Standard & Poor's dropped its rating for Tunisia by one notch on Wednesday to a speculative 'BB/B' level due to political uncertainty and weaker economic outlook.
"Despite overall stability and consensus since the removal of President Ben Ali in early 2011, we believe pronounced medium-term policy uncertainties will persist, at least until Tunisia adopts a new constitution and elects a government," the ratings agency said in a statement.
"We do not expect this before mid-2013," S&P added.
It gave the rating a stable outlook, however, as despite the uncertainty it expects the political transition will proceed without violence.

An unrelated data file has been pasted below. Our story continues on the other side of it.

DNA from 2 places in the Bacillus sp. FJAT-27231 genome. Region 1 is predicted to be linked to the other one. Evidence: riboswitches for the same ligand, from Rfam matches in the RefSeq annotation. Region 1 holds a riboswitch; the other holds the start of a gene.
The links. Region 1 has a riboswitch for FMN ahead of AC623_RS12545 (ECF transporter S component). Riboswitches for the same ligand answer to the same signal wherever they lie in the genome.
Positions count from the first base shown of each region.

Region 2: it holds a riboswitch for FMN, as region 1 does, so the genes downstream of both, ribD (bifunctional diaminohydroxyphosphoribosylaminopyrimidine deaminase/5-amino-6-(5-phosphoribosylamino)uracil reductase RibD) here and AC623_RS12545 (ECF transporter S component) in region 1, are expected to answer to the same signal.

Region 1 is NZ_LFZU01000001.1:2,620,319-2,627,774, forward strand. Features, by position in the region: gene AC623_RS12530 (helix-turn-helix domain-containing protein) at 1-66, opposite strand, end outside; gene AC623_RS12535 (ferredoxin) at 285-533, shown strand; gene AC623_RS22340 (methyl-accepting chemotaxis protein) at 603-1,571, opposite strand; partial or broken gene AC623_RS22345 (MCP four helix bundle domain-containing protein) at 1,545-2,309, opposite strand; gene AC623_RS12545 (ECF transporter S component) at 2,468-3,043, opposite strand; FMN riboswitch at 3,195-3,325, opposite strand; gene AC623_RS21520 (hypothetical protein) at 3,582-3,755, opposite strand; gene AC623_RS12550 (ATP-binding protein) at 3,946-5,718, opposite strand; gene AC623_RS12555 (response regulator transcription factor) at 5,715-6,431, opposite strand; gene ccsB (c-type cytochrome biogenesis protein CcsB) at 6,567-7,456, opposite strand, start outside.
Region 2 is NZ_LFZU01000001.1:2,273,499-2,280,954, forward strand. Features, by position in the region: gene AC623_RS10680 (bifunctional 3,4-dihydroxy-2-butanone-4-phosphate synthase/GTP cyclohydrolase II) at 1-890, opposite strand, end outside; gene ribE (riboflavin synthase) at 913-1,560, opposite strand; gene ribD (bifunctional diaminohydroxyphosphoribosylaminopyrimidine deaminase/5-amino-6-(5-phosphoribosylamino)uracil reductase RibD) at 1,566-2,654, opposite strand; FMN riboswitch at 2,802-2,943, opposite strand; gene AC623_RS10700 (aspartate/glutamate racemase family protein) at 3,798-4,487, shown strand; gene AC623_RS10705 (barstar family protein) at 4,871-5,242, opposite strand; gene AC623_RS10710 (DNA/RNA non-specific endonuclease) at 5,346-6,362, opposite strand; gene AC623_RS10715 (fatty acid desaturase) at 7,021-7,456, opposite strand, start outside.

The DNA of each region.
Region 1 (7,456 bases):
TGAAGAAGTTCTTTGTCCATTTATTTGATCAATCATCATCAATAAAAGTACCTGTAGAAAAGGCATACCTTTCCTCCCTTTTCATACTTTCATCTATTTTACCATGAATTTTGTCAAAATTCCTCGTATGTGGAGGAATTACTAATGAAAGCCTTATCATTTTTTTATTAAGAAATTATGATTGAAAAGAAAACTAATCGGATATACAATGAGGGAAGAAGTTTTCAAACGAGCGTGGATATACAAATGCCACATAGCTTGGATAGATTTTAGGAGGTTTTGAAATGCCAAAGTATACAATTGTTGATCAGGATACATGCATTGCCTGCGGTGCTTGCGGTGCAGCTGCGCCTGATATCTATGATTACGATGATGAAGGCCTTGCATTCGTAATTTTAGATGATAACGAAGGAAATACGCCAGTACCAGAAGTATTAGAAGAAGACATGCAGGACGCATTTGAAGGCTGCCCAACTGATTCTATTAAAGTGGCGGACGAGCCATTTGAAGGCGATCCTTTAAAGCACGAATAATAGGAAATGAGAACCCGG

S&P added that Tunisia's economic, fiscal, and external indicators -- both in reported data and in its revised forecasts -- are now weaker than it previously anticipated.
Moez Abidi, a board member at Tunisia's central bank, argued the downgrade should be put into perspective as Tunis largely counts on "bilateral and multilateral loans" for its state financing needs.
Tunisia goes to the markets for only about a third of its total debt, Abidi said.
While the ratings action could hurt Tunisia during loan negotiations, "I don't think it will influence partners who deal with Tunisia on a regular basis," the central banker said.